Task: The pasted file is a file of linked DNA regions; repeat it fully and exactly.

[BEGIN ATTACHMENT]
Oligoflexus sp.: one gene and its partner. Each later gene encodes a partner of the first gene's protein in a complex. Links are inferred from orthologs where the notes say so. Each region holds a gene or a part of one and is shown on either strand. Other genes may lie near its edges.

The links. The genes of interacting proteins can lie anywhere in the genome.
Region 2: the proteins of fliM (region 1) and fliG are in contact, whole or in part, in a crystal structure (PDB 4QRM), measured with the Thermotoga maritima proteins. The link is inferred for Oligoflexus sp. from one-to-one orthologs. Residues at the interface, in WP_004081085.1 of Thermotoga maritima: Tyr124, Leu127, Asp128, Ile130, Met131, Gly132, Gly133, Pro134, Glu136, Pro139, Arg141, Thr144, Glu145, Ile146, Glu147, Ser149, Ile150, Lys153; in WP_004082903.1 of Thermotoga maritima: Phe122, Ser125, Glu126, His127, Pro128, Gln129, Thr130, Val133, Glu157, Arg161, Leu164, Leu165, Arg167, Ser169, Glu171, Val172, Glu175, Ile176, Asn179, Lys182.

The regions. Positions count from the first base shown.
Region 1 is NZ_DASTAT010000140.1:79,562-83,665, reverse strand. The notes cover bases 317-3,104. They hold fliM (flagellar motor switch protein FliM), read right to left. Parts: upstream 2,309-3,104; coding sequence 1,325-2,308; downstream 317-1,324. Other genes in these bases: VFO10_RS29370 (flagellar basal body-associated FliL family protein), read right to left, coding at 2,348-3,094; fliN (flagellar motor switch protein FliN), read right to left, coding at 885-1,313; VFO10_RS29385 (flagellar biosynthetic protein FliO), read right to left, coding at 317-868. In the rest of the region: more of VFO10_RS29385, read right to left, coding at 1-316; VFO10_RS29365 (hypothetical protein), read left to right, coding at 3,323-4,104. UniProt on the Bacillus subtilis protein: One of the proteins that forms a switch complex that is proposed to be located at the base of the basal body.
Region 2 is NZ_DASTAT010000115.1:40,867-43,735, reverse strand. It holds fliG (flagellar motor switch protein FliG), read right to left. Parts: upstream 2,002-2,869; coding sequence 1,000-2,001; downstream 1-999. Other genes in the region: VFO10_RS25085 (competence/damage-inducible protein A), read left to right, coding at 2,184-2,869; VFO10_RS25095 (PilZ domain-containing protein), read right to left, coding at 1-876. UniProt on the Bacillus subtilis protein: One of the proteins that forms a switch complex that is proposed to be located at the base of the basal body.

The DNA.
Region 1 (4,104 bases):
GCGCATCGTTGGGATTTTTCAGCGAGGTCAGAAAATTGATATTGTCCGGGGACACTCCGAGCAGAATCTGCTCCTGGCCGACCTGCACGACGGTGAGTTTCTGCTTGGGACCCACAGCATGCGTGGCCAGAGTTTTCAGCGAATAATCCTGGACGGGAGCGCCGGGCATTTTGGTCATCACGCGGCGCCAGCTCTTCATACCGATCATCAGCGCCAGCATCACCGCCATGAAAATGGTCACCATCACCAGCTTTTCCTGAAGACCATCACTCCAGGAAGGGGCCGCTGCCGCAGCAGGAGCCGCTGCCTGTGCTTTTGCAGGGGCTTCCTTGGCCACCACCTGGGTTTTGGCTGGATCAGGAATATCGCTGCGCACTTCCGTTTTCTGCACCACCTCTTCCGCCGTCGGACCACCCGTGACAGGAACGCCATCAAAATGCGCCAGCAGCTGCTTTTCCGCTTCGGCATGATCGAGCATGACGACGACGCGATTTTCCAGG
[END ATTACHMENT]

Oligoflexus sp.: one gene and its partner. Each later gene encodes a partner of the first gene's protein in a complex. Links are inferred from orthologs where the notes say so. Each region holds a gene or a part of one and is shown on either strand. Other genes may lie near its edges.

The links. The genes of interacting proteins can lie anywhere in the genome.
Region 2: the proteins of fliM (region 1) and fliG are in contact, whole or in part, in a crystal structure (PDB 4QRM), measured with the Thermotoga maritima proteins. The link is inferred for Oligoflexus sp. from one-to-one orthologs. Residues at the interface, in WP_004081085.1 of Thermotoga maritima: Tyr124, Leu127, Asp128, Ile130, Met131, Gly132, Gly133, Pro134, Glu136, Pro139, Arg141, Thr144, Glu145, Ile146, Glu147, Ser149, Ile150, Lys153; in WP_004082903.1 of Thermotoga maritima: Phe122, Ser125, Glu126, His127, Pro128, Gln129, Thr130, Val133, Glu157, Arg161, Leu164, Leu165, Arg167, Ser169, Glu171, Val172, Glu175, Ile176, Asn179, Lys182.

The regions. Positions count from the first base shown.
Region 1 is NZ_DASTAT010000140.1:79,562-83,665, reverse strand. The notes cover bases 317-3,104. They hold fliM (flagellar motor switch protein FliM), read right to left. Parts: upstream 2,309-3,104; coding sequence 1,325-2,308; downstream 317-1,324. Other genes in these bases: VFO10_RS29370 (flagellar basal body-associated FliL family protein), read right to left, coding at 2,348-3,094; fliN (flagellar motor switch protein FliN), read right to left, coding at 885-1,313; VFO10_RS29385 (flagellar biosynthetic protein FliO), read right to left, coding at 317-868. In the rest of the region: more of VFO10_RS29385, read right to left, coding at 1-316; VFO10_RS29365 (hypothetical protein), read left to right, coding at 3,323-4,104. UniProt on the Bacillus subtilis protein: One of the proteins that forms a switch complex that is proposed to be located at the base of the basal body.
Region 2 is NZ_DASTAT010000115.1:40,867-43,735, reverse strand. It holds fliG (flagellar motor switch protein FliG), read right to left. Parts: upstream 2,002-2,869; coding sequence 1,000-2,001; downstream 1-999. Other genes in the region: VFO10_RS25085 (competence/damage-inducible protein A), read left to right, coding at 2,184-2,869; VFO10_RS25095 (PilZ domain-containing protein), read right to left, coding at 1-876. UniProt on the Bacillus subtilis protein: One of the proteins that forms a switch complex that is proposed to be located at the base of the basal body.

The DNA.
Region 1 (4,104 bases):
GCGCATCGTTGGGATTTTTCAGCGAGGTCAGAAAATTGATATTGTCCGGGGACACTCCGAGCAGAATCTGCTCCTGGCCGACCTGCACGACGGTGAGTTTCTGCTTGGGACCCACAGCATGCGTGGCCAGAGTTTTCAGCGAATAATCCTGGACGGGAGCGCCGGGCATTTTGGTCATCACGCGGCGCCAGCTCTTCATACCGATCATCAGCGCCAGCATCACCGCCATGAAAATGGTCACCATCACCAGCTTTTCCTGAAGACCATCACTCCAGGAAGGGGCCGCTGCCGCAGCAGGAGCCGCTGCCTGTGCTTTTGCAGGGGCTTCCTTGGCCACCACCTGGGTTTTGGCTGGATCAGGAATATCGCTGCGCACTTCCGTTTTCTGCACCACCTCTTCCGCCGTCGGACCACCCGTGACAGGAACGCCATCAAAATGCGCCAGCAGCTGCTTTTCCGCTTCGGCATGATCGAGCATGACGACGACGCGATTTTCCAGG